July 21, 2018 | ° F

New campus organization counters stigma surrounding substance abuse recovery

RU.HERE, a new organization on campus this semester, takes a two-pronged approach to combating the stigma of substance abuse. The club provides support and resources to those in recovery and also works with the Rutgers community to educate students on the issue.

“I look at recovery as the next major social justice movement,” said Megan Fernandez, the club president. The School of Arts and Sciences senior is the organization founder and a member of the recovery community on campus.

Fernandez said she has an interest in collaborating with various social justice clubs on campus, mentioning the various LGBTQIA advocates, as well as Rutgers No More, an organization which focuses on violence and sexual assault prevention.

“I think that our message is pretty much the same,” Fernandez said. “We’re trying to change the dialogue, the attitude and the stigma on campus about certain issues that are sometimes really hard to talk about."

Despite varying topics, Fernandez said she believes that all social justice clubs move toward the same goal.

The organization provides support for students recovering from any type of substance abuse, not just alcohol, Fernandez said.

RU.HERE allows students the option of preserving the anonymity of their recovery status by welcoming those who are not necessarily in recovery to be involved in meetings and events. In addition to those living in the recovery housing on campus, there are also students who commute or live off-campus who are in recovery, Fernandez said. 

“We have this community, but we’re very limited because people want to stay anonymous,” she said. “They don’t really want to come out and walk about their sobriety.”

To solve this issue and to foster a positive community for those in recovery, RU.HERE also has members who are allies, Fernandez said. 

“So people who have friends or family in recovery can come to our events, and be involved in our activities,” she said.

A unique take on the traditional support group, which focuses on the shared recovery experience, it is not necessary for a member of RU.HERE to discuss their recovery in order to be involved. This enables students who are in recovery to be more active on campus and enjoy a fuller Rutgers experience.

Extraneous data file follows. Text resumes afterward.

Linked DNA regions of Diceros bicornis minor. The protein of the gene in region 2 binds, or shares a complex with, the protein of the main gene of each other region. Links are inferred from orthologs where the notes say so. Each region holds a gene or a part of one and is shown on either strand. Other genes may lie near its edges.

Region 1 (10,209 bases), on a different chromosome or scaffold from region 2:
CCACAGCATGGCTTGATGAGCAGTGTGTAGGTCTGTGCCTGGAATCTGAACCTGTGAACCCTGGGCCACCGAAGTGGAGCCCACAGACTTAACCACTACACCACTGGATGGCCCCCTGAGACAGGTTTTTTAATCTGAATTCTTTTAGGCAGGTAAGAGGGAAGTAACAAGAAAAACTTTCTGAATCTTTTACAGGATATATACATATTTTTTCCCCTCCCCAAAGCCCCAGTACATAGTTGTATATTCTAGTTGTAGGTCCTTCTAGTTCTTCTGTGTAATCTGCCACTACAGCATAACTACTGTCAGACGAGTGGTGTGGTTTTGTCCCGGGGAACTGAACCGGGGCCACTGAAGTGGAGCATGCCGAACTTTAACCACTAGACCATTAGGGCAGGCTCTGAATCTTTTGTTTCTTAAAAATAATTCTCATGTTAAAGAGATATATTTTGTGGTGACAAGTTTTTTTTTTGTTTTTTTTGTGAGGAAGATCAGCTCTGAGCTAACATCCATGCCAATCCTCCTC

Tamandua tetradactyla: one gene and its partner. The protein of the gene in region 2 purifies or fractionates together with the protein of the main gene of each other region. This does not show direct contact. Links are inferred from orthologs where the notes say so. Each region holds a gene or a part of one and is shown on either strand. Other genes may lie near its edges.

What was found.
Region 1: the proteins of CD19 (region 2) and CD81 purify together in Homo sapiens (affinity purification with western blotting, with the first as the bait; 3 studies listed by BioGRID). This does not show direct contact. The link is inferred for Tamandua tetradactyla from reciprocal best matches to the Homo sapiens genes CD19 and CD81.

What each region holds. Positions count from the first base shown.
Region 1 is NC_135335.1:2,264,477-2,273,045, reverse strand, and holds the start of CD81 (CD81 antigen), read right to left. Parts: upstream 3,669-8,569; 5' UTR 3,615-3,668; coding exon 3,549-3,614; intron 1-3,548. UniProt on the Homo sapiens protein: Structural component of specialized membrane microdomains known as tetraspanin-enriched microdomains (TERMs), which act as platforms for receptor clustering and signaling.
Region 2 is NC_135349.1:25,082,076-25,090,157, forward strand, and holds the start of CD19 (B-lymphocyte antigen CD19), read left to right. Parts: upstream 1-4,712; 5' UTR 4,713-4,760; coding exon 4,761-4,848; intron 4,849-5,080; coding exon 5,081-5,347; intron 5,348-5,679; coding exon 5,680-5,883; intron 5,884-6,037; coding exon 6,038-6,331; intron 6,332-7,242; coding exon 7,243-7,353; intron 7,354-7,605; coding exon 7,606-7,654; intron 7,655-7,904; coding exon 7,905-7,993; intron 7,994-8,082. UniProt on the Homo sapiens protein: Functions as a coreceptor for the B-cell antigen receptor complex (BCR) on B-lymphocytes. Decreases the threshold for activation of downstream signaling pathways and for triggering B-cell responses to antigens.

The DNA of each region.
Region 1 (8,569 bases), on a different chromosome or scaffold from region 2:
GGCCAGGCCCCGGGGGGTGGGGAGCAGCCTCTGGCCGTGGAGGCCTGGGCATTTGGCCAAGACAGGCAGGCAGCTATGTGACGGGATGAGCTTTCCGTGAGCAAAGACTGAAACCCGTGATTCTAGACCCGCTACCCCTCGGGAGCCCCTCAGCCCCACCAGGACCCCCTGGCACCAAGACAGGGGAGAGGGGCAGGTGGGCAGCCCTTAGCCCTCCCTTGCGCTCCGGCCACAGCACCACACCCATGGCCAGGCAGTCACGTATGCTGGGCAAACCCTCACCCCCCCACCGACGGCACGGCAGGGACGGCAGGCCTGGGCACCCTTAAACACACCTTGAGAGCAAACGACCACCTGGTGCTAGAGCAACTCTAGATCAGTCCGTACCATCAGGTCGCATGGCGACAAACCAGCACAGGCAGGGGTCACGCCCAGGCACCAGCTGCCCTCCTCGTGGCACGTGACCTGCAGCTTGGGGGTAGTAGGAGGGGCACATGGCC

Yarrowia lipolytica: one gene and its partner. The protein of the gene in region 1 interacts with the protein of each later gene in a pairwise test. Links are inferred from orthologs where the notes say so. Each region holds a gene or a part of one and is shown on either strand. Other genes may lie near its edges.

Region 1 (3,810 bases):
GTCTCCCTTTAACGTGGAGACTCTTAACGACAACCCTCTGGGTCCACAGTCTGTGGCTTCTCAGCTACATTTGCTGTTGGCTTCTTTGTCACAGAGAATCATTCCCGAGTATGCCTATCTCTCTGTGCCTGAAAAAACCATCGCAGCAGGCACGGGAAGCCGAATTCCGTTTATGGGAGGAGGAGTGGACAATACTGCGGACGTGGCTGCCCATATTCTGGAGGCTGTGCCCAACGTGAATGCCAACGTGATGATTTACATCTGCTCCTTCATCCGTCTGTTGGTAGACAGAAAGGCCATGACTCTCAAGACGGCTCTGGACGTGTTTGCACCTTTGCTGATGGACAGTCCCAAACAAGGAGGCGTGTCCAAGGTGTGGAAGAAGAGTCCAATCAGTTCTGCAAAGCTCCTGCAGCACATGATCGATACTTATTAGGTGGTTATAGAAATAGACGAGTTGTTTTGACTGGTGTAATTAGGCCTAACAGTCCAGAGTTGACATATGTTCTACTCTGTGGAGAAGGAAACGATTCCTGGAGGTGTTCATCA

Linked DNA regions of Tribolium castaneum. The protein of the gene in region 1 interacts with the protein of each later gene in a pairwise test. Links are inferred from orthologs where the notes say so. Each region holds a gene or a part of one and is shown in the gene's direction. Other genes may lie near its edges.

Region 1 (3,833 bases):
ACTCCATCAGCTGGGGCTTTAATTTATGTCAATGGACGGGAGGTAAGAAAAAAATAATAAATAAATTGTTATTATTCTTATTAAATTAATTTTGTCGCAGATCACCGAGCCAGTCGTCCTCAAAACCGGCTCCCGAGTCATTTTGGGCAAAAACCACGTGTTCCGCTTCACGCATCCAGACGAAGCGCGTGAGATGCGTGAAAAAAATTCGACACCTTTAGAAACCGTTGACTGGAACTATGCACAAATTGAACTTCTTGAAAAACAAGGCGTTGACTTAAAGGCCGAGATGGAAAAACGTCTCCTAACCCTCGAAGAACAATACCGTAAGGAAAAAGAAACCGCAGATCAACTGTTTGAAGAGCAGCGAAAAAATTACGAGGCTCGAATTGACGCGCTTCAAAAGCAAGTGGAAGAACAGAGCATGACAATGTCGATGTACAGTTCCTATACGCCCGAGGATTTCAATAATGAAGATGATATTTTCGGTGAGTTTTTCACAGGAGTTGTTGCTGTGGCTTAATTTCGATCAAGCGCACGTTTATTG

In its very first semester, the focus of the club is to gain new members, Fernandez said. They currently have about 20 members, and will begin receiving funding from the Rutgers University Student Assembly (RUSA) next semester, she said.

“Just like any other social justice movement, whether it’s LGBT, whether it’s the transgender rights movement or anything, we need allies. So we’re working on getting people who are living in any housing, people who aren’t affected by addiction, to step up and say, ‘Hey, this is really important, and I’m going to spend a few hours a month working for this cause,'” she said.

RU.HERE also seeks to engage the Rutgers community in a meaningful discussion about the stigma that prevents students from seeking help for addiction, Fernandez said. The first goal is to help others understand that addiction is typically viewed incorrectly and to help others understand the recovery process. 

“A lot of people will say to me, ‘I think my roommate or I think my friend has a problem drinking, but they don’t black out, or they don’t get into fights. They don’t do hard drugs, so they must not be an addict or an alcoholic,'” Fernandez said. “I think that when they put people in boxes — thinking that certain things have to happen in order for someone to need help, it’s really dangerous."

Kathleen Foley, the social media manager for RU.HERE, echoed Fernandez’s desire to use the club as a way to educate students about substance abuse and addiction. 

“I hope to be able to fight the stigma against addiction, and spread the word that it is indeed a disease and not a moral deficiency,” Foley said. The School of Arts and Sciences sophomore is also a member of the recovery community on campus.

Rutgers students are very open-minded, Foley said. 

“It would be rad to see something beautiful come out of this organization, such as a more open dialogue about addiction and alcoholism on campus,” she said.

Fernandez said the organization hopes to find members that are really positive and have an excited energy, even if they are not in recovery themselves.

In addition to participating in the Relay for Life event on campus at the end of March, the organization is planning several day-trips through the spring, including a special tour of an equestrian farm in Princeton, Fernandez said.

The farm, affiliated with the construction company that built the new Academic Building and the Honors College on the College Avenue campus, allows people who are in rehab to work with the animals on the weekend. This helps people provide for themselves while in treatment, she said.

“I think it’s an important organization because Rutgers needs a community like RU.HERE to combat the rising problems of substance abuse,” said Foley. “If RU.HERE can help in any way, then I know it’s worth being a part of.”

Christina Gaudino is a School of Arts and Sciences first-year student majoring in public policy. She is a contributing writer for The Daily Targum.

Christina Gaudino

Christina Gaudino is a School of Arts and Sciences sophomore majoring in public policy. She is a correspondent for The Daily Targum. 

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